Each November, we memorialize people we've lost to transgender hatred or prejudice, otherwise known as "transphobia." The International Transgender Day of Remembrance falls on November 20 this year. We encourage you to visit the ITDOR website which lists events where people can remember in community with others: http://tdor.info/
The word "transgender" is a broad term used to describe people whose gender identity (their internal, deeply-felt sense of gender) or gender expression (their expressed characteristics or behaviors) are different from their birth-assigned gender. Being transgender is independent of, and not relevant to, one's sexual orientation; transgender people may identify as heterosexual, homosexual, bisexual, asexual, pansexual, etc. Some transgender people consider conventional sexual orientation labels inadequate or inapplicable to them, others are comfortable with existing terminology. The transgender community is as rich and varied as our society as a whole.
Transgender Awareness week, November 14-20, is the time of year when transgender advocates raise awareness of the transgender community and associated issues through education and activities. The week culminates with the Transgender Day of Remembrance.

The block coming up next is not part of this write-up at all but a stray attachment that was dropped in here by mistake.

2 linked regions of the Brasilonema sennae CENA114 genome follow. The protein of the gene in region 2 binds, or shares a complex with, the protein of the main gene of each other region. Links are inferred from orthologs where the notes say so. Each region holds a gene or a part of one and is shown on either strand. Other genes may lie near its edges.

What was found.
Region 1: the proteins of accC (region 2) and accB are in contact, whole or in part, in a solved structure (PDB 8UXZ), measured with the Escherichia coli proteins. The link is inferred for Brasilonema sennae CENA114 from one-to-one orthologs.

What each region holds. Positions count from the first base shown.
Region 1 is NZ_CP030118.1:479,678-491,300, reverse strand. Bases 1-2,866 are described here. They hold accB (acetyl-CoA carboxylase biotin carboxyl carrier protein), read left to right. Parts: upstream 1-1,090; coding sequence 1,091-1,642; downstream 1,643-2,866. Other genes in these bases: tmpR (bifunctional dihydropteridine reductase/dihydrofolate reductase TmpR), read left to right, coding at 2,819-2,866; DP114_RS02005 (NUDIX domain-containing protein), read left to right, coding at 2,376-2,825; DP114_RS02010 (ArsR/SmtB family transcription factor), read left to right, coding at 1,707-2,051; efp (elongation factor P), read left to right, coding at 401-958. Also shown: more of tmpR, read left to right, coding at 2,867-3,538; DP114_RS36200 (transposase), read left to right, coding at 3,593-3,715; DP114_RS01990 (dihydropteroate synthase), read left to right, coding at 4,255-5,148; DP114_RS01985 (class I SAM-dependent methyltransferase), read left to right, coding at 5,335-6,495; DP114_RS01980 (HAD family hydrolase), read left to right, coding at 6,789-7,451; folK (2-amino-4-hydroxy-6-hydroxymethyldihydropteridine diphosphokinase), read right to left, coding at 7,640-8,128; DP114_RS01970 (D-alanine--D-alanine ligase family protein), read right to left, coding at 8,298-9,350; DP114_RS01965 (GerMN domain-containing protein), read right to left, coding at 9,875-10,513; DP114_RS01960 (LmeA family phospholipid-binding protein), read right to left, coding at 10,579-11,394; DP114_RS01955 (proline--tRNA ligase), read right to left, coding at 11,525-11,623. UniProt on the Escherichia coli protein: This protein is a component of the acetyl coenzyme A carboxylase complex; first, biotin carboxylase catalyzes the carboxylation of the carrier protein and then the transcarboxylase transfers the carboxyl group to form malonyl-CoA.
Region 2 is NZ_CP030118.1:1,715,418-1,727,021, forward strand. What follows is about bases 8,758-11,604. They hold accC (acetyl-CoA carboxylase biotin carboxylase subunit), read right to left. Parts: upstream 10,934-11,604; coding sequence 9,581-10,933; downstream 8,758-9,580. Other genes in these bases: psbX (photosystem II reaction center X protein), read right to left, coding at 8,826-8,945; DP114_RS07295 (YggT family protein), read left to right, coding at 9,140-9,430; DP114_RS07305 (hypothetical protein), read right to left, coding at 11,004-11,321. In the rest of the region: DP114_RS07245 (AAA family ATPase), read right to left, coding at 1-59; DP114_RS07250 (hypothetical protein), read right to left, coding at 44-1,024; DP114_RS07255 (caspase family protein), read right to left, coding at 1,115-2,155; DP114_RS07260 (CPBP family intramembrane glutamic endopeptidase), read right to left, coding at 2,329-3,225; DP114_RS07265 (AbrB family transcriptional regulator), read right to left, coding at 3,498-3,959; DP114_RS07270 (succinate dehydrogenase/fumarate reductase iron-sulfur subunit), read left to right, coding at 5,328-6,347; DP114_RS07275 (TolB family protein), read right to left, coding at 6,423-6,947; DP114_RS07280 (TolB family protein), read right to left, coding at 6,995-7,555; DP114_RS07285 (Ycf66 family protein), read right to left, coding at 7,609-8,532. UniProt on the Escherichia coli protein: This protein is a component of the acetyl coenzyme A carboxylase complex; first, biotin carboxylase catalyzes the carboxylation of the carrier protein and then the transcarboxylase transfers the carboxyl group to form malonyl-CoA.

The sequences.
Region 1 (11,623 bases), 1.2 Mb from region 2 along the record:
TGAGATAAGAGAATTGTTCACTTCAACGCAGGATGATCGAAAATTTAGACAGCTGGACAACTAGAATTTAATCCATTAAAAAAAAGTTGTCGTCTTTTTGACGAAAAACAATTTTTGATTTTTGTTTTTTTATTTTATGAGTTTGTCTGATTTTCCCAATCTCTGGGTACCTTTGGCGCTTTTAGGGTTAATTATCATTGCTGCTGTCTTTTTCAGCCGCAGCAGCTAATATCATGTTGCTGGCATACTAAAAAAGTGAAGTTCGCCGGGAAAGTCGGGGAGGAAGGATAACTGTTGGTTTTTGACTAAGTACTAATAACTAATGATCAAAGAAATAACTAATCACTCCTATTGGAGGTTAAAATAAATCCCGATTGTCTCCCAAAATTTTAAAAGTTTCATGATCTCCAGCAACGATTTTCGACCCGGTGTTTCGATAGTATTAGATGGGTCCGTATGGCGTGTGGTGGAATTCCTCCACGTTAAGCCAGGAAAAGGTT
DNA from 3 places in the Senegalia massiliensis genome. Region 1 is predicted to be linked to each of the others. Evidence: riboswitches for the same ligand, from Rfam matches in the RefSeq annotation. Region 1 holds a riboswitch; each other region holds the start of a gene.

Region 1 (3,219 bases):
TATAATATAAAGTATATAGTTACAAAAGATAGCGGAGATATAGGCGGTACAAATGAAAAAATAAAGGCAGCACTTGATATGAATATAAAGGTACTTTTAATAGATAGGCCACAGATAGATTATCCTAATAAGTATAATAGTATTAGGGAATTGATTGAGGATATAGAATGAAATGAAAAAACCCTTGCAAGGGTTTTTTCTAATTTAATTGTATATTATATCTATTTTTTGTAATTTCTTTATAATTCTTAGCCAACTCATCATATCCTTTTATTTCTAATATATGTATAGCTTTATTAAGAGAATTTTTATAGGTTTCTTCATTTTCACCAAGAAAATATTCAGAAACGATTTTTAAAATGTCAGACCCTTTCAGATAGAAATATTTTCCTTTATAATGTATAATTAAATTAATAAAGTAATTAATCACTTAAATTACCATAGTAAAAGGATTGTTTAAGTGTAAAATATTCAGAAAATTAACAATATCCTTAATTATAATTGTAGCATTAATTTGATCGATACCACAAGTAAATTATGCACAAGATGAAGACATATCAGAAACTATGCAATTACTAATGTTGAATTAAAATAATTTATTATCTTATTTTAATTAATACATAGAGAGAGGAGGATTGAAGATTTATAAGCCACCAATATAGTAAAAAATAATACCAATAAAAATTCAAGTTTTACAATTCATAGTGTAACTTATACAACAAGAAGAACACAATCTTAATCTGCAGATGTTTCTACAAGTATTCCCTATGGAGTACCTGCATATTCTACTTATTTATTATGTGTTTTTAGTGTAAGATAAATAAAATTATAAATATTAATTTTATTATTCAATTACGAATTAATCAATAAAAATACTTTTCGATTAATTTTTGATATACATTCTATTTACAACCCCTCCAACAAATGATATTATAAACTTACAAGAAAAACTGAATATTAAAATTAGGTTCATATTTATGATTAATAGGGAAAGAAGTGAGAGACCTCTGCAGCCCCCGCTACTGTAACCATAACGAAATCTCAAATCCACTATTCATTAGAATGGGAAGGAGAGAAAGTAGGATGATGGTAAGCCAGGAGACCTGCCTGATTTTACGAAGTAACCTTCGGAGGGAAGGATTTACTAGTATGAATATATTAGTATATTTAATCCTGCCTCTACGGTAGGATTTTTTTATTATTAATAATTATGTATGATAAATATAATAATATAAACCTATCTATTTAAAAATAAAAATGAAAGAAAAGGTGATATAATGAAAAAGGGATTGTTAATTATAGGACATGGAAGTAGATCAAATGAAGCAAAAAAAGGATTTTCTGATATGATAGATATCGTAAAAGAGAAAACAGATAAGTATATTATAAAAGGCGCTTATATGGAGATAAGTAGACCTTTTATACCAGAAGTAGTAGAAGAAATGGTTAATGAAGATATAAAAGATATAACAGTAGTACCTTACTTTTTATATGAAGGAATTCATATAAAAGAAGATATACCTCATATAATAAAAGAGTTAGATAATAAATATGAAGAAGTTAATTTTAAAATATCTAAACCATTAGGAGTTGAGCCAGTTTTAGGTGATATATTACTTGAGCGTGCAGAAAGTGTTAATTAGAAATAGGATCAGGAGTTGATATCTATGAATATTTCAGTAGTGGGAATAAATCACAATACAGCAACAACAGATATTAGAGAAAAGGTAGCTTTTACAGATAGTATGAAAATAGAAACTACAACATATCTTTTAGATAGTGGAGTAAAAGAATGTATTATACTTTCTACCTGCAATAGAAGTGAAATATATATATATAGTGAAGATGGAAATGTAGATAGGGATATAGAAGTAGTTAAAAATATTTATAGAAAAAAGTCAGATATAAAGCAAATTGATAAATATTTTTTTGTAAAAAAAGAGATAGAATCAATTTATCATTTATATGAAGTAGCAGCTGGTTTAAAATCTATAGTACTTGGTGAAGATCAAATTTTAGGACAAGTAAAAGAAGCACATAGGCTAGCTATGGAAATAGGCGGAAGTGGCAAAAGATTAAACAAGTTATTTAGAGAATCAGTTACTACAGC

Background from the International Transgender Day of Remembrance website:
"The event is held in November to honor Rita Hester, whose murder on November 28th, 1998 kicked off the “Remembering Our Dead” web project and a San Francisco candlelight vigil in 1999. Rita Hester’s murder — like most anti-transgender murder cases — has yet to be solved.
Although not every person represented during the Day of Remembrance self-identified as transgender — that is, as a transsexual, crossdresser, or otherwise gender-variant — each was a victim of violence based on bias against transgender people.
We live in times more sensitive than ever to hatred based violence, especially since the events of September 11th. Yet even now, the deaths of those based on anti-transgender hatred or prejudice are largely ignored. Over the last decade, more than one person per month has died due to transgender-based hate or prejudice, regardless of any other factors in their lives. This trend shows no sign of abating."
Please take time this November 20 to remember and honor the transgender members of our community who have been lost to transphobia, to talk with your family and friends about the issue of hatred and violence aimed at transgender people, and please, take the time to reach to the transgender folks in your circle and get to know them.
Transgender law Center http://transgenderlawcenter.org/
Transgender Legal Defense and Education Fund http://www.tldef.org/
National Center for Transgender Equality http://transequality.org/
MEUSA Transgender Resource Page http://www.marriageequality.org/transgender
PHOTO CREDIT: Jeremy Pollack/ The Peak
Be the first to comment
Sign in with